Rubbing Salt into One Set of EB-5 Wounds

Rubbing Salt into One Set of EB-5 Wounds

EB-5 Visa, EB5 Visa, EB5 Investments

A federal judge in Washington, D.C., has just made a bad decision on the EB-5 (immigrant investor) program that much worse.

It was bad enough when Judge Emmet Sullivan, sitting in the U.S. District Court for D.C., ruled that an alien could get an investor's visa with borrowed funds, as opposed to having to use his or her own money. The usual sum in the EB-5 program is $500,000 and it usually winds up helping to fund a big-city real estate development, often a glitzy one; the money rarely goes into a depressed area, which was supposed to be the point of the program.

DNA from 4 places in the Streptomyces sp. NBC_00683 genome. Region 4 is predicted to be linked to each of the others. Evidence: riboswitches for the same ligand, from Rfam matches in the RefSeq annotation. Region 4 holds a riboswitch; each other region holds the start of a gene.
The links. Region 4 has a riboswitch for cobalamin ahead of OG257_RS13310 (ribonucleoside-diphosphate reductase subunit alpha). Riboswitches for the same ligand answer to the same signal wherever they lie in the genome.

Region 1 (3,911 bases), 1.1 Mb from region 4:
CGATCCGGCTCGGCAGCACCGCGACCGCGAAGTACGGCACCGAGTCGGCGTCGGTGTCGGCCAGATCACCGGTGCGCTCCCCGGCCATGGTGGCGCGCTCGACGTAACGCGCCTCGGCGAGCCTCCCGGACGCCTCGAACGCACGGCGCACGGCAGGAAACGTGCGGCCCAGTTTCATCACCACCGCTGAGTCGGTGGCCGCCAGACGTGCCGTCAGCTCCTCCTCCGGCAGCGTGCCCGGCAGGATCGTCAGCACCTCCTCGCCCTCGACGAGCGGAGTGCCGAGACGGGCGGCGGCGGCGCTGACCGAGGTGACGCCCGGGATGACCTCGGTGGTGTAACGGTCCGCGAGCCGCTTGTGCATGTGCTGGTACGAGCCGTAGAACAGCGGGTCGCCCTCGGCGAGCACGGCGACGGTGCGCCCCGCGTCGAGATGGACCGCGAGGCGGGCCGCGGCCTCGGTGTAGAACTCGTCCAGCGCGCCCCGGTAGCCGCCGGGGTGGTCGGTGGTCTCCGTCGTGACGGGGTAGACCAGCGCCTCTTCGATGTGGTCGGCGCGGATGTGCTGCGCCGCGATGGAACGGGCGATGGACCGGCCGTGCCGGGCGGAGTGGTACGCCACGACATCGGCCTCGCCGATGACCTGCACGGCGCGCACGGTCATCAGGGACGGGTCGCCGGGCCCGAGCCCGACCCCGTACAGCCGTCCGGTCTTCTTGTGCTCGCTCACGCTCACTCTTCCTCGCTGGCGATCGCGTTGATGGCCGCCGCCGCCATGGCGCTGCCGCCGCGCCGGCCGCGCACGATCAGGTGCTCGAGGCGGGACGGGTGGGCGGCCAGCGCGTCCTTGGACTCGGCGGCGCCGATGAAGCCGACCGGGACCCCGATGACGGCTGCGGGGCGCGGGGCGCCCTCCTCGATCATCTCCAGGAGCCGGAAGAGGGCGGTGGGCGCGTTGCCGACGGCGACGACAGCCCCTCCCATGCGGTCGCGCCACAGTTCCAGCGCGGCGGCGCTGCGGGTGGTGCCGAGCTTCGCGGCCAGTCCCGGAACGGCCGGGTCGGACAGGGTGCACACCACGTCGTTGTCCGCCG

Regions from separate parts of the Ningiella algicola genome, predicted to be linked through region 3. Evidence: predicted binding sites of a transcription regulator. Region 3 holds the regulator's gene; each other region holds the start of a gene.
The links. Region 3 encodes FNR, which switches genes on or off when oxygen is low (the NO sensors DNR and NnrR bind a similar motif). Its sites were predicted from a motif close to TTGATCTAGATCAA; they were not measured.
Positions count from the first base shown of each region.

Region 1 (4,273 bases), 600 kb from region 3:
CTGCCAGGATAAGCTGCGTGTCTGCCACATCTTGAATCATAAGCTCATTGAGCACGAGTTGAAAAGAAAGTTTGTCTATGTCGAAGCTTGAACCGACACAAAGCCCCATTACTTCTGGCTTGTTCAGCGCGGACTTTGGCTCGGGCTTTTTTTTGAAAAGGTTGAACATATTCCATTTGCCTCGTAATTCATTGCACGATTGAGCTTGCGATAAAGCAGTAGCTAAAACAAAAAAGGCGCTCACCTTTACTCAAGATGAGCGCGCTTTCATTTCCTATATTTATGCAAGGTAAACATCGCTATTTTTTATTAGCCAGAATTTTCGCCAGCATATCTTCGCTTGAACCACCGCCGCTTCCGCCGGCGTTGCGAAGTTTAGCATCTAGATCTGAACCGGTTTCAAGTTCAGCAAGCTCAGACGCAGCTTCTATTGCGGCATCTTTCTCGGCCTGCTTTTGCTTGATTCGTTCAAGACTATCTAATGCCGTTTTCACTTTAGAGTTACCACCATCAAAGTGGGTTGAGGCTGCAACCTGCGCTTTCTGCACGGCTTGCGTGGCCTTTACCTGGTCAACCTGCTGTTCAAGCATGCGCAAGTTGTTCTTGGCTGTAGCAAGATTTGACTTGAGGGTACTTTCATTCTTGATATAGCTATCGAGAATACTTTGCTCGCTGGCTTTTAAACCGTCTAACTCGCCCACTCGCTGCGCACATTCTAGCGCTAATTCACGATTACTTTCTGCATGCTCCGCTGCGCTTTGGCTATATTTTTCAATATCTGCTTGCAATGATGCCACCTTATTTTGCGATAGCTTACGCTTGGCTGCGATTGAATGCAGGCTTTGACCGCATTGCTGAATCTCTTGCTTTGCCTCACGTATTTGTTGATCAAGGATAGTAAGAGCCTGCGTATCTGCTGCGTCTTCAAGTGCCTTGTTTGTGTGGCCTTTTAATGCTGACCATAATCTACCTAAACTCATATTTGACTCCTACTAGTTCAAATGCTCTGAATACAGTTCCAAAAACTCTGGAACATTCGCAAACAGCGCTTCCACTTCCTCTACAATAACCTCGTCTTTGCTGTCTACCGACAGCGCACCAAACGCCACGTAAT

As far as many of us are concerned, it is bad policy to sell visas to rich aliens who buy them with their own money; to extend that privilege to those who borrow the half-million is ridiculous. The half-million, incidentally, does not provide just one visa; it provides a family-sized set of them for the investor, the investor's spouse, and their children.

But it gets worse.

USCIS has just announced that, as a result of the judge's ruling, there is now a class of rich aliens who may have been denied green cards because they borrowed the money for their investment, a class of aliens who may get their visas anyway, as a result of further actions by the court.

So it is not just the rich aliens in the case before Judge Sullivan (Zhang et al. v. USCIS) who may get this benefit, it sounds like any alien, who at any time was denied an EB-5 visa on the grounds that the money involved was a loan may now be eligible for the benefit.

The feds have appealed the decision, but the courts' usually helpful PACER documents system would not, at least today, provide any further information.

May the feds prevail!



  • New York

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